Being a special needs mama, I have dealt with many ‘what if?’ questions.

Many overwhelming feelings of guilt and regret, tears and restless nights.

My youngest daughter Brielle was born very prematurely, about 15 weeks early and is very fortunate to be alive today.

She’s now four years old, an adorable bundle of joy and mischief! 

Our life wouldn’t be the same without her.

She does have a number of disabilities directly relating to her prematurity and subsequent complications. 

She’s profoundly deaf, mostly blind, doesn’t talk, primarily tube-fed, has low tone cerebral palsy (not walking yet) and has chronic lung disease.

I remember clearly one of my earliest feelings of guilt was that of not being there fully for my girls. 

I’ve been blessed with four beautiful treasures. 

In the six months Brielle spent in the NICU, I was back and forth sometimes twice a day between hospital and home and spent nights in the hospital with her when things were especially bad.

My heart felt this constant ache of separation – I could either be in with my sick child in the hospital or with my healthy children at home.

I physically could not be in two places at once, although I wanted to divide up all my love and attention and be the best mother I could be to ALL of my girls. Guilt. I just couldn’t do it as well as I wanted to.

Then as I asked myself how and why was she born so early (placental abruption), and I started feeling guilty about not being on bedrest earlier. 

Even though I did more than the doctor ordered.

Other guilty thoughts plagued me – should we have asked to be transferred to a better hospital and higher level NICU? 

Did one of us infect her by not scrubbing our hands properly and subsequently her contracting a nasty pneumonia? 

She is mostly blind and suffers from chronic lung disease as a consequence of the high concentrations of oxygen and artificial ventilation - that may have been avoided had she not had MRSA pneumonia, twice.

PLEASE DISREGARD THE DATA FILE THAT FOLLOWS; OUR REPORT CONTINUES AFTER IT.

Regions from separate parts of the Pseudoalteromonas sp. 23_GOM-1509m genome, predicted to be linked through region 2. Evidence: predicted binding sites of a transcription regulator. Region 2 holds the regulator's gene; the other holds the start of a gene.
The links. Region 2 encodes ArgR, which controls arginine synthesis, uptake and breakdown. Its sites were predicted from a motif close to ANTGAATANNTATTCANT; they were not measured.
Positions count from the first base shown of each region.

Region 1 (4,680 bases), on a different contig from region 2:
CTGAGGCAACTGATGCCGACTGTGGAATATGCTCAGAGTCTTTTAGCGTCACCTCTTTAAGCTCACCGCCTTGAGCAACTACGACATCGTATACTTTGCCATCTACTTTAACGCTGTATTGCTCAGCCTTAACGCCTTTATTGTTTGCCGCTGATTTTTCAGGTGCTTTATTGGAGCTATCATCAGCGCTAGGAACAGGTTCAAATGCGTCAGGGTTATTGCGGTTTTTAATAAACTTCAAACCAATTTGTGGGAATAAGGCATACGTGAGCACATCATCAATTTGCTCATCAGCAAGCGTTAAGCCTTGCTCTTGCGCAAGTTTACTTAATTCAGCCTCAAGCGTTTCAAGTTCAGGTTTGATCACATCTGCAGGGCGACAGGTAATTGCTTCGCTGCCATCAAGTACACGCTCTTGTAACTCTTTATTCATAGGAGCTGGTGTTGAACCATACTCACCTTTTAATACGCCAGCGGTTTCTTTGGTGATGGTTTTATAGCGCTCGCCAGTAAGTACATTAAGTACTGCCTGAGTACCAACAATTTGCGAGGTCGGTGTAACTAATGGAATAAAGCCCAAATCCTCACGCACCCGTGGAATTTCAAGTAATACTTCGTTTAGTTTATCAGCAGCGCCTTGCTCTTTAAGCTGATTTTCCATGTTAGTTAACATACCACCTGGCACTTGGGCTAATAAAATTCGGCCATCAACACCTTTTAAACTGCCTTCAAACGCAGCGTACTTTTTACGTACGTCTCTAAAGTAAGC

And there’s the guilt with my older children -  I often devote so much time to Brielle that they have to wait for me or lose out on my time altogether. 

Not being able to volunteer or be very involved in their classrooms. 

Not being able to commit to many extra-curricular activities as we work around Brielle and her needs first.

The guilt around housework – not being on top of laundry at times, and not having the time or energy to always cook the most wholesome, diverse or homemade meals.

I also feel pangs of guilt around the lack of time with my husband for real communication, dating, having fun together. 

Four kids and one of those with additional needs takes up so much of our time, we have to make an effort to have some much needed time alone.

Another thing I’ve felt often guilt over is not-enough-therapy. 

The guilt can be crushing if I don’t get her in her walker, or do her exercises on the ball, or read her books with her, or teach her new signs, or whatever it is I wished I’d done in any given day. 

I feel like I’ve failed her as her mother and primary therapist. 

She relies so heavily on me and I feel guilty when I don’t do the things with her that she needs to do to progress and thrive.

So I hope in sharing this, if you also struggle with feelings of guilt as a special needs parent, you’ll realise you are not alone…the very fact that you feel bad about less-than perfect outcomes or areas in your life shows that you truly care. 

But so much of our life is out of our control, and we also have limited time in a day. 

So I’ve come to accept that all I can do is do is my best. 

And you know what? 

My best WILL be enough for my child, and the rest of my family. 

Instead of heaping on the guilt, heap on some grace 

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